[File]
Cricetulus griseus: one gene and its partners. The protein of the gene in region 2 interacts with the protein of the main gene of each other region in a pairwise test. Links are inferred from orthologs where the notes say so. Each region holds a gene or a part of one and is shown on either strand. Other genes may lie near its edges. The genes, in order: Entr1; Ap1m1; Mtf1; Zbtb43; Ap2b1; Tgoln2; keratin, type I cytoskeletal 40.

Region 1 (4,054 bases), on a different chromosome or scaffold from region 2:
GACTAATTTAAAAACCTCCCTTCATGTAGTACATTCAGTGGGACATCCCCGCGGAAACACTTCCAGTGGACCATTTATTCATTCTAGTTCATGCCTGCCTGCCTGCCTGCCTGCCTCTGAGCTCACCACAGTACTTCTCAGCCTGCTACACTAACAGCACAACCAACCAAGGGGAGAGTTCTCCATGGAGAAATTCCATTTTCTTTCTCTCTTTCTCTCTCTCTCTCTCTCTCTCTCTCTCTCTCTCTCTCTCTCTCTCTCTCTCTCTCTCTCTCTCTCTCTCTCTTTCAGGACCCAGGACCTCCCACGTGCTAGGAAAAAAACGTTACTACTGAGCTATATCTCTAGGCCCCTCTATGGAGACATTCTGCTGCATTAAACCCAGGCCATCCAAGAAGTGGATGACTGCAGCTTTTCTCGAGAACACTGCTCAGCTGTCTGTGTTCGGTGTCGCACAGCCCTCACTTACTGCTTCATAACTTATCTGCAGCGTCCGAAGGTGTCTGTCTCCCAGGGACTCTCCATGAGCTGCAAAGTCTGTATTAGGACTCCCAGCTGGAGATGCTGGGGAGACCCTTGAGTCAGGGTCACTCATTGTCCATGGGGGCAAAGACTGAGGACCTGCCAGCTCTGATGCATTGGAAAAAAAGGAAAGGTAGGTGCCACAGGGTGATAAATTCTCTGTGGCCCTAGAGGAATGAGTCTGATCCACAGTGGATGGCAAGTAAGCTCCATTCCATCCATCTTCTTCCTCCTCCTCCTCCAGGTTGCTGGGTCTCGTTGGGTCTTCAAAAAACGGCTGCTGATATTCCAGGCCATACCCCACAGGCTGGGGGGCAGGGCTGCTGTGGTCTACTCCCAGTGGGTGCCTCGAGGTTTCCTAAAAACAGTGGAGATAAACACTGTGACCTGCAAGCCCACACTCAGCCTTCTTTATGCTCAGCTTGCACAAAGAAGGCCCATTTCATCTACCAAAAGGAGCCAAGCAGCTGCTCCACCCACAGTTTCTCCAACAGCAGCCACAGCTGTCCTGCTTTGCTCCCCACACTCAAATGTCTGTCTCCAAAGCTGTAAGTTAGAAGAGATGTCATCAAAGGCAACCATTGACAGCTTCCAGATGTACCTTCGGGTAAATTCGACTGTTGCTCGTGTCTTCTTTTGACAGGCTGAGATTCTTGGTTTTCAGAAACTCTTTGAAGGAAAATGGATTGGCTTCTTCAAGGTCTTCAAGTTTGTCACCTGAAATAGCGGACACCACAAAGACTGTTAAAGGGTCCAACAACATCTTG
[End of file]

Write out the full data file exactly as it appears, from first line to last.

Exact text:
Cricetulus griseus: one gene and its partners. The protein of the gene in region 2 interacts with the protein of the main gene of each other region in a pairwise test. Links are inferred from orthologs where the notes say so. Each region holds a gene or a part of one and is shown on either strand. Other genes may lie near its edges. The genes, in order: Entr1; Ap1m1; Mtf1; Zbtb43; Ap2b1; Tgoln2; keratin, type I cytoskeletal 40.

Region 1 (4,054 bases), on a different chromosome or scaffold from region 2:
GACTAATTTAAAAACCTCCCTTCATGTAGTACATTCAGTGGGACATCCCCGCGGAAACACTTCCAGTGGACCATTTATTCATTCTAGTTCATGCCTGCCTGCCTGCCTGCCTGCCTCTGAGCTCACCACAGTACTTCTCAGCCTGCTACACTAACAGCACAACCAACCAAGGGGAGAGTTCTCCATGGAGAAATTCCATTTTCTTTCTCTCTTTCTCTCTCTCTCTCTCTCTCTCTCTCTCTCTCTCTCTCTCTCTCTCTCTCTCTCTCTCTCTCTCTCTCTCTCTTTCAGGACCCAGGACCTCCCACGTGCTAGGAAAAAAACGTTACTACTGAGCTATATCTCTAGGCCCCTCTATGGAGACATTCTGCTGCATTAAACCCAGGCCATCCAAGAAGTGGATGACTGCAGCTTTTCTCGAGAACACTGCTCAGCTGTCTGTGTTCGGTGTCGCACAGCCCTCACTTACTGCTTCATAACTTATCTGCAGCGTCCGAAGGTGTCTGTCTCCCAGGGACTCTCCATGAGCTGCAAAGTCTGTATTAGGACTCCCAGCTGGAGATGCTGGGGAGACCCTTGAGTCAGGGTCACTCATTGTCCATGGGGGCAAAGACTGAGGACCTGCCAGCTCTGATGCATTGGAAAAAAAGGAAAGGTAGGTGCCACAGGGTGATAAATTCTCTGTGGCCCTAGAGGAATGAGTCTGATCCACAGTGGATGGCAAGTAAGCTCCATTCCATCCATCTTCTTCCTCCTCCTCCTCCAGGTTGCTGGGTCTCGTTGGGTCTTCAAAAAACGGCTGCTGATATTCCAGGCCATACCCCACAGGCTGGGGGGCAGGGCTGCTGTGGTCTACTCCCAGTGGGTGCCTCGAGGTTTCCTAAAAACAGTGGAGATAAACACTGTGACCTGCAAGCCCACACTCAGCCTTCTTTATGCTCAGCTTGCACAAAGAAGGCCCATTTCATCTACCAAAAGGAGCCAAGCAGCTGCTCCACCCACAGTTTCTCCAACAGCAGCCACAGCTGTCCTGCTTTGCTCCCCACACTCAAATGTCTGTCTCCAAAGCTGTAAGTTAGAAGAGATGTCATCAAAGGCAACCATTGACAGCTTCCAGATGTACCTTCGGGTAAATTCGACTGTTGCTCGTGTCTTCTTTTGACAGGCTGAGATTCTTGGTTTTCAGAAACTCTTTGAAGGAAAATGGATTGGCTTCTTCAAGGTCTTCAAGTTTGTCACCTGAAATAGCGGACACCACAAAGACTGTTAAAGGGTCCAACAACATCTTG